It was just after 10:00 AM when my plane touched down in Los Angeles. Having flown out of the Washington, DC area, I had been awake for some seven hours. This was my first trip to LA; my first time on the West Coast, and I knew exactly how I wanted to start it.
This trip wasn’t a vacation, though. I came to Los Angeles as an educational consultant for an international organization invested in the success and advancement of high school students. I teach teachers. It’s a job that I adore and one I was only recently extended the opportunity to pursue along with my full-time high school teaching position. Not only do I love facilitating professional learning sessions to my colleagues around the country, but the position offers me the opportunity to see different places, like LA, while supplementing my income enough to support my leisure travel addiction.
This professional workshop brought me, and eight of my teaching colleagues, to Los Angeles. My flight arrived a bit early, and within fifteen minutes of the arrival time of two of my colleagues who were flying in from New England. We made arrangements to meet up at baggage claim and share an Uber to our hotel.
Finding transportation from LAX is intimidating due to the sheer size of the airport, but rideshare services and taxis are plentiful and easy to connect with once you understand the system at LAX. The arrivals area is very clearly labeled on the exterior to indicate exactly where a party is standing to be picked up. Our Uber driver found us with no issue.
Because our professional obligations didn’t start until early the next morning, we each had plans for how we intended to spend some downtime in Los Angeles. For this thirty-six-year-old teacher on her first trip to LA, there was only one option. Was it Beverly Hills? The Santa Monica Pier? Universal Studios Hollywood? No. I took myself, by myself, to the Los Angeles Zoo, and I’m not the least bit ashamed.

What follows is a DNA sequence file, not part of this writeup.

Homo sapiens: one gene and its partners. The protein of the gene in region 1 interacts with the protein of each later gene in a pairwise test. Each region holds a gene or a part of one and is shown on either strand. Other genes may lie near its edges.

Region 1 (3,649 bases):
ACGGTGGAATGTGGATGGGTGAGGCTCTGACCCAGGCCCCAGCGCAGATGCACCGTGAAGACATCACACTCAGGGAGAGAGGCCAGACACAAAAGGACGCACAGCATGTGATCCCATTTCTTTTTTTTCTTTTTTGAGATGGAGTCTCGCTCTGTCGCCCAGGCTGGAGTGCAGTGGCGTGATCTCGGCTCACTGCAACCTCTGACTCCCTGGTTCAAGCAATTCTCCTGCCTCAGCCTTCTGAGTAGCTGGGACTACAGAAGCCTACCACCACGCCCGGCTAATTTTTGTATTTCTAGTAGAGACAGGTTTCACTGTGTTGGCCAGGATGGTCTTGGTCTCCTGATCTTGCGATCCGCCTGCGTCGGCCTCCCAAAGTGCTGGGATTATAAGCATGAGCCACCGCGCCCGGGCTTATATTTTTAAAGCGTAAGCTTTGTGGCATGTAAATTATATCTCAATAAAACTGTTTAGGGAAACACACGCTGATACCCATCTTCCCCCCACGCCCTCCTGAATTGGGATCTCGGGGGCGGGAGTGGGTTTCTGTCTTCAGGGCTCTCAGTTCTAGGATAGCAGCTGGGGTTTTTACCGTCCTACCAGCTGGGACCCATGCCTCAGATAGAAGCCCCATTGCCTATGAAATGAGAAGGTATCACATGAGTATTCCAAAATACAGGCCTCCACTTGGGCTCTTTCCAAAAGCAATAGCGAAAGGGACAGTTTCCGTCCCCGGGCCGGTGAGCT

While my colleagues caught an Uber to Santa Monica for lunch, drinks, and an afternoon on the beach, I slathered myself in sunscreen and Ubered my way towards Griffith Park. My Uber driver, Bill, a studio musician in his seventies, was wildly amused that I was so enthusiastically taking myself to the zoo. “Are you a Biology teacher?” Bill asked. “No. Theatre and Broadcast Journalism,” I answered. Bill liked that even more.
I arrived at the zoo just after noon, and the Los Angeles sun was in full effect. Entrance to the zoo costs $21 for an adult, so I bought my ticket at the kiosk, snagged a map at the gate, and reapplied some sunscreen to my face and exposed shoulders.
Walking through the entrance to the LA Zoo doesn’t feel campy like some zoos and amusement parks I’ve visited. There is a sense of pride here. Paths are clearly marked to direct patrons towards various exhibits and they utilize colors and themes to make each particular journey more clearly identifiable.
On the left of the entry, I came upon the sea lion habitat. Obviously, I am an animal lover, but I never really gave much prior thought to sea lions. Today though, without the pressure of my own kids in tow, no real schedule moving me along, and no huge group of spectators crowding the exhibit, I could take the time to really watch the sea lions. There were about half a dozen sea lions visible and they varied in age and size. The smallest, presumably a baby, was relentlessly throwing himself up out of the water at the rocky platform above. He kept missing with almost comical exaggeration, but his persistence was charming and adorable. Across from him, what appeared to be a giant bull sea lion groaned and laughed at him. I wondered if this was his dad. It certainly reminded me of my own father, lovingly enjoying my foibles as a toddler.
I could have stayed to watch the sea lions play and listened to their laughter all day, but this zoo is enormous and I didn’t want to miss anything. There is also no shade over the sea lion exhibit, and I was starting to burn.
My primary reason for visiting the zoo was located not far from the entrance, so I identified the trail that led to “Walkabout” and headed straight for my target.
Friends, family, and students of mine all know that I am a shark enthusiast. It only takes the mention of something sharky to start me on a tangent from which I may never return. What many people don’t know is that I am almost equally as excited by Koalas. I adore Koalas and am fascinated by their behavior. There are only a handful of places in the USA where one can see Koalas, and when I was asked to facilitate a workshop in Los Angeles, I knew this was my chance to see them.